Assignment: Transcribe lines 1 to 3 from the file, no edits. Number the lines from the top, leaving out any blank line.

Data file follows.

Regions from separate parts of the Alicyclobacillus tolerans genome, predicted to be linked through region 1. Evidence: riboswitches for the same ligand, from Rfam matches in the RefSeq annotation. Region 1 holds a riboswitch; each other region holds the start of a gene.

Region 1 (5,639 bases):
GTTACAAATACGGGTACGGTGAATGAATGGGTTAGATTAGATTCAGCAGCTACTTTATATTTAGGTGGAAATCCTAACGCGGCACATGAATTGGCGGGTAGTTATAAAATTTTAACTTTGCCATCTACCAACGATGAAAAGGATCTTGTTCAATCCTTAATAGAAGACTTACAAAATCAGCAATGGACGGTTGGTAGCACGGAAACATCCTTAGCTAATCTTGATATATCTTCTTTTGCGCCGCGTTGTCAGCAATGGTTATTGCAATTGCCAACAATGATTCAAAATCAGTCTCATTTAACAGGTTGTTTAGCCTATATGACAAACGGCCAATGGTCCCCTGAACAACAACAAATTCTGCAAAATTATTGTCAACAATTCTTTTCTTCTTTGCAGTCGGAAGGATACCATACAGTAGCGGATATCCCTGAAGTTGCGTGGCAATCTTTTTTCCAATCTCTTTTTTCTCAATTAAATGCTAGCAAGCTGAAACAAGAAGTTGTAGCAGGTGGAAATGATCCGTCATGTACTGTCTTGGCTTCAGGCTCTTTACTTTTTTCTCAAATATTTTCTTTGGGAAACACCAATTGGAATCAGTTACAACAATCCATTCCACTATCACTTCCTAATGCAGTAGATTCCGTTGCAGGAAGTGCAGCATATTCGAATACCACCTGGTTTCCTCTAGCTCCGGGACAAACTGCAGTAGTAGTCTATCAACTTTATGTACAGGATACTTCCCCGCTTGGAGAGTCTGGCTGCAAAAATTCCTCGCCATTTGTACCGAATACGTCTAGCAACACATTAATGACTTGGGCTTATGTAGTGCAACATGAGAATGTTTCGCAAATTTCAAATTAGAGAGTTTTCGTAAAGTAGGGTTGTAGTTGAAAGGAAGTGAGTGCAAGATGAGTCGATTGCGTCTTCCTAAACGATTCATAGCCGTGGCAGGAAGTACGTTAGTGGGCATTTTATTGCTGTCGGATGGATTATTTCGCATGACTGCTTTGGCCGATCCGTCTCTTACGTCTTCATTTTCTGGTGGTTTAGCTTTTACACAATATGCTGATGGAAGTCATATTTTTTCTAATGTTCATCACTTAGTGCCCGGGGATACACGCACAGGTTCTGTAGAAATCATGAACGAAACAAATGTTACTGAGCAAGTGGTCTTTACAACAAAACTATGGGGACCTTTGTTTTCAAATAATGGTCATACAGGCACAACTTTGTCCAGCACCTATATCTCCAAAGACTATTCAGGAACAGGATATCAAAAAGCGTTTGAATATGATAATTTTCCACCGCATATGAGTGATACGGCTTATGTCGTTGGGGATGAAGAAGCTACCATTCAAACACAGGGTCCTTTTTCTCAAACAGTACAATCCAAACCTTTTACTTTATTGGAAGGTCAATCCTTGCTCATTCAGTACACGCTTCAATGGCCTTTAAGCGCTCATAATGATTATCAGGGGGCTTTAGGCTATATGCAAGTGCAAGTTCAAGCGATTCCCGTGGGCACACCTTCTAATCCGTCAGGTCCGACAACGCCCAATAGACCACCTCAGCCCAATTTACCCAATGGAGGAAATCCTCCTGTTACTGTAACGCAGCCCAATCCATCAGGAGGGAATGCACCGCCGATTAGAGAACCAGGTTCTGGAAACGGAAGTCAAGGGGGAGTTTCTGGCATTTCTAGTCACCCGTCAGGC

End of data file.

Regions from separate parts of the Alicyclobacillus tolerans genome, predicted to be linked through region 1. Evidence: riboswitches for the same ligand, from Rfam matches in the RefSeq annotation. Region 1 holds a riboswitch; each other region holds the start of a gene.

Region 1 (5,639 bases):
GTTACAAATACGGGTACGGTGAATGAATGGGTTAGATTAGATTCAGCAGCTACTTTATATTTAGGTGGAAATCCTAACGCGGCACATGAATTGGCGGGTAGTTATAAAATTTTAACTTTGCCATCTACCAACGATGAAAAGGATCTTGTTCAATCCTTAATAGAAGACTTACAAAATCAGCAATGGACGGTTGGTAGCACGGAAACATCCTTAGCTAATCTTGATATATCTTCTTTTGCGCCGCGTTGTCAGCAATGGTTATTGCAATTGCCAACAATGATTCAAAATCAGTCTCATTTAACAGGTTGTTTAGCCTATATGACAAACGGCCAATGGTCCCCTGAACAACAACAAATTCTGCAAAATTATTGTCAACAATTCTTTTCTTCTTTGCAGTCGGAAGGATACCATACAGTAGCGGATATCCCTGAAGTTGCGTGGCAATCTTTTTTCCAATCTCTTTTTTCTCAATTAAATGCTAGCAAGCTGAAACAAGAAGTTGTAGCAGGTGGAAATGATCCGTCATGTACTGTCTTGGCTTCAGGCTCTTTACTTTTTTCTCAAATATTTTCTTTGGGAAACACCAATTGGAATCAGTTACAACAATCCATTCCACTATCACTTCCTAATGCAGTAGATTCCGTTGCAGGAAGTGCAGCATATTCGAATACCACCTGGTTTCCTCTAGCTCCGGGACAAACTGCAGTAGTAGTCTATCAACTTTATGTACAGGATACTTCCCCGCTTGGAGAGTCTGGCTGCAAAAATTCCTCGCCATTTGTACCGAATACGTCTAGCAACACATTAATGACTTGGGCTTATGTAGTGCAACATGAGAATGTTTCGCAAATTTCAAATTAGAGAGTTTTCGTAAAGTAGGGTTGTAGTTGAAAGGAAGTGAGTGCAAGATGAGTCGATTGCGTCTTCCTAAACGATTCATAGCCGTGGCAGGAAGTACGTTAGTGGGCATTTTATTGCTGTCGGATGGATTATTTCGCATGACTGCTTTGGCCGATCCGTCTCTTACGTCTTCATTTTCTGGTGGTTTAGCTTTTACACAATATGCTGATGGAAGTCATATTTTTTCTAATGTTCATCACTTAGTGCCCGGGGATACACGCACAGGTTCTGTAGAAATCATGAACGAAACAAATGTTACTGAGCAAGTGGTCTTTACAACAAAACTATGGGGACCTTTGTTTTCAAATAATGGTCATACAGGCACAACTTTGTCCAGCACCTATATCTCCAAAGACTATTCAGGAACAGGATATCAAAAAGCGTTTGAATATGATAATTTTCCACCGCATATGAGTGATACGGCTTATGTCGTTGGGGATGAAGAAGCTACCATTCAAACACAGGGTCCTTTTTCTCAAACAGTACAATCCAAACCTTTTACTTTATTGGAAGGTCAATCCTTGCTCATTCAGTACACGCTTCAATGGCCTTTAAGCGCTCATAATGATTATCAGGGGGCTTTAGGCTATATGCAAGTGCAAGTTCAAGCGATTCCCGTGGGCACACCTTCTAATCCGTCAGGTCCGACAACGCCCAATAGACCACCTCAGCCCAATTTACCCAATGGAGGAAATCCTCCTGTTACTGTAACGCAGCCCAATCCATCAGGAGGGAATGCACCGCCGATTAGAGAACCAGGTTCTGGAAACGGAAGTCAAGGGGGAGTTTCTGGCATTTCTAGTCACCCGTCAGGC